Cooking Chapbook

Notes from my kitchen in the D.C. area & beyond

Tag: winter

White bean, spinach, tofu, leek soup

This winter has been Germany’s darkest in recorded history, with the fewest hours of sunshine ever. The sky is a perpetual stretch of muted gray, as blank and listless as concrete. A drifting of clouds is cause for celebration, and any sighting of the golden orb leaves me blinking like a maulwurf.

And just a few days into spring, it snowed.

So I’d like to be writing about grilling. About the first bundles of Italian white spargel (aparagus) and baskets of shiny strawberries at the market. About picnicking in a new-found park, a blanket on prickly new grass under the young sun’s rays.

But instead, I’m still in soup season.

Bean soup

Bean soup with leeks, spinach and tofu

This soup is a quick and easy version I made up with the spinach and leeks I bought at the market. It feels enormously comforting, both because of its savory, pick-you-up taste and the plethora of good-for-you vegetables.

White bean, spinach, leek, tofu soup

  • olive oil and/or butter
  • 1 leek
  • 2-4 garlic cloves, sliced
  • 3-4 cups of broth (I used chicken broth)
  • 1 can white Northern beans, or another kind of your liking, drained and washed
  • 1 box firm or extra-firm tofu, chopped into bite-sized cubes
  • dried herbs, such as oregano, rosemary, basil (Herbes de Provence works nicely)
  • salt and pepper (optional)
  • 2-3 cups of washed, chopped fresh spinach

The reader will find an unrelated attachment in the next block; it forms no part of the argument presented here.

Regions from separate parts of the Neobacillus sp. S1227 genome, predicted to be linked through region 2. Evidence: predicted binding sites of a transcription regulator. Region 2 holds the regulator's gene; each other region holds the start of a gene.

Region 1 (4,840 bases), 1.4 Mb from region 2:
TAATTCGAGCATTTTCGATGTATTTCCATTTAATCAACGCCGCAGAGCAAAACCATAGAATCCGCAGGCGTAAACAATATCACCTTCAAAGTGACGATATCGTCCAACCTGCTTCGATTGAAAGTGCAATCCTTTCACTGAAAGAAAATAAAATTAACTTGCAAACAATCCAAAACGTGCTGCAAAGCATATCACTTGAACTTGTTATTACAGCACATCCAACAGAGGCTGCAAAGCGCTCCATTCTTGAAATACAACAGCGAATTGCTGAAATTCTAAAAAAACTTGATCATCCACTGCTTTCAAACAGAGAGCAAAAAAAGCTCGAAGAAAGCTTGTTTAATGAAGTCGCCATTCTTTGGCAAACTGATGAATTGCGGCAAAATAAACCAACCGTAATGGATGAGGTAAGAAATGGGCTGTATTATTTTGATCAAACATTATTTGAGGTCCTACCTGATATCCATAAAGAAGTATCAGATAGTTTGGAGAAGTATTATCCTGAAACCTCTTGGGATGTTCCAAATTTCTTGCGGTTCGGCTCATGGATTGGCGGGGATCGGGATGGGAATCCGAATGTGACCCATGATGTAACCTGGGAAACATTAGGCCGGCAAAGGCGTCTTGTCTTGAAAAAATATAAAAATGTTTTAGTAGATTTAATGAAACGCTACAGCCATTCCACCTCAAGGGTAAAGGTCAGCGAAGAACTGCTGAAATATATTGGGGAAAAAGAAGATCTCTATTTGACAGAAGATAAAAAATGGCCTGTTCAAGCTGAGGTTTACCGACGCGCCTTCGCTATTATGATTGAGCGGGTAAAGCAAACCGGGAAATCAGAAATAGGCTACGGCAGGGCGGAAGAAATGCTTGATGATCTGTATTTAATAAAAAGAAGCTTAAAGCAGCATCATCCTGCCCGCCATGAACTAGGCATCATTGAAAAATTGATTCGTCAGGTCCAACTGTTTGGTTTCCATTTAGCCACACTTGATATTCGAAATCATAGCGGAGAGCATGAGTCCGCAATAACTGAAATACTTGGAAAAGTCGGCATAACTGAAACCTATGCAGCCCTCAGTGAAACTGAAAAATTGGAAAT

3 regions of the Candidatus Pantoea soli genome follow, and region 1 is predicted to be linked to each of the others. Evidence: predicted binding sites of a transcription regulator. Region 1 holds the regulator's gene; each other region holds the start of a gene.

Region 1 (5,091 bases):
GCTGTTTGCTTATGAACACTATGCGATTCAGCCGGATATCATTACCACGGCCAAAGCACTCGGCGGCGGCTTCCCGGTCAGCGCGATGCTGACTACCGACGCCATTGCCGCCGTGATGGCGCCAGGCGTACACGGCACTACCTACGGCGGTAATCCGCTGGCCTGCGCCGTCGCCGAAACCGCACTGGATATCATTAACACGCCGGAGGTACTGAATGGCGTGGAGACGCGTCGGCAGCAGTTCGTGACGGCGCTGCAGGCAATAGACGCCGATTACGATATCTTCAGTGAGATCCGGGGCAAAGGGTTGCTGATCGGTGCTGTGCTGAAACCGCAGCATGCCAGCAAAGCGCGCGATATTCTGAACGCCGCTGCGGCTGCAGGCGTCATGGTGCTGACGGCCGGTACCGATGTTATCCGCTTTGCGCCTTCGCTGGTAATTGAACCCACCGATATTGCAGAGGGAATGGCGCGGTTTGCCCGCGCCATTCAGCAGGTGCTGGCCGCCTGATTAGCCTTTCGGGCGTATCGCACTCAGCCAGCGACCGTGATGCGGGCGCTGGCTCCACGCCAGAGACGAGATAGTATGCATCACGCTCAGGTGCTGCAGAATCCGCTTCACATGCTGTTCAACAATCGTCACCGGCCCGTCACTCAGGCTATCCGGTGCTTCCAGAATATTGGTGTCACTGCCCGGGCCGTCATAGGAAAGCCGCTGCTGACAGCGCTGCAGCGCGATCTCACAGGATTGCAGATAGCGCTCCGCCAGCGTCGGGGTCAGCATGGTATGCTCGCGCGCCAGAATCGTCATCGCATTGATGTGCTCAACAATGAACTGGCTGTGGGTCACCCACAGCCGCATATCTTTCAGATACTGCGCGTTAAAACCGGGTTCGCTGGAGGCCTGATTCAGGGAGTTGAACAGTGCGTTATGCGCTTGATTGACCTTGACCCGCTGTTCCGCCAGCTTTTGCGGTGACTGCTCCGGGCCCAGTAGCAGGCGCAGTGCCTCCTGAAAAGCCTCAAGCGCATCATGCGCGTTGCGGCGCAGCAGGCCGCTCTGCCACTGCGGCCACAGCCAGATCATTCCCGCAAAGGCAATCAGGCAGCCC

• sprinkle of Worcestershire sauce (optional)

Trim the leek. I cut off the bottom tangled root bit, and the tough green leaves, although you could use them, too. That leaves a cane of white and pale green, which I wash, then slice once lengthwise, then into lots of half-moons. I wash them again in a colander, separating the curls and making sure any grit is gone. (Sometimes leeks are a tiny bit dirt-happy, sometimes they are pristine.)

Trimming the leek

Here’s where I cut off the darker, tougher leaves. You can use eat them, certainly, but you’ll need to cook them rather voraciously, I think, to mellow out their strength. Any ideas how to use them? And is this about where you trim your leeks?

Leek, trimmed

Almost a bit of art

Chopped up leek curls

Chopped up leek curls, ready to be cooked.

In a dutch oven or other pot, cook the leek curls on medium heat in a swirl (1-2 tablespoons) of olive oil and/or butter. Don’t abandon them, as they’ll need a stir every so often to prevent scalding. If the leeks are beginning to develop brown spots, the stove is too hot; turn it down to medium-low or low.

Wait until the leeks have softened, maybe 10 minutes. Try one to see if its lusciously soft enough for you. While the leeks are cooking, I made a batch of cornbread (recipe to come), but rice would have been nice, too. If you’d like a side, now’s a good time to tackle that, assuming it’s fairly simple.

Once the leeks are softened to your wishes, add the sliced garlic. Let it cook a minute or two.

Then add the beans, the tofu, and the broth. Let it come to a simmer.

Add a good sprinkle of dried herbs and pepper. Taste and adjust. It may need more herbs; it may need salt; it may need a sprinkle of Worcestershire sauce to jazz it up. A lot will depend on the intensity of the broth.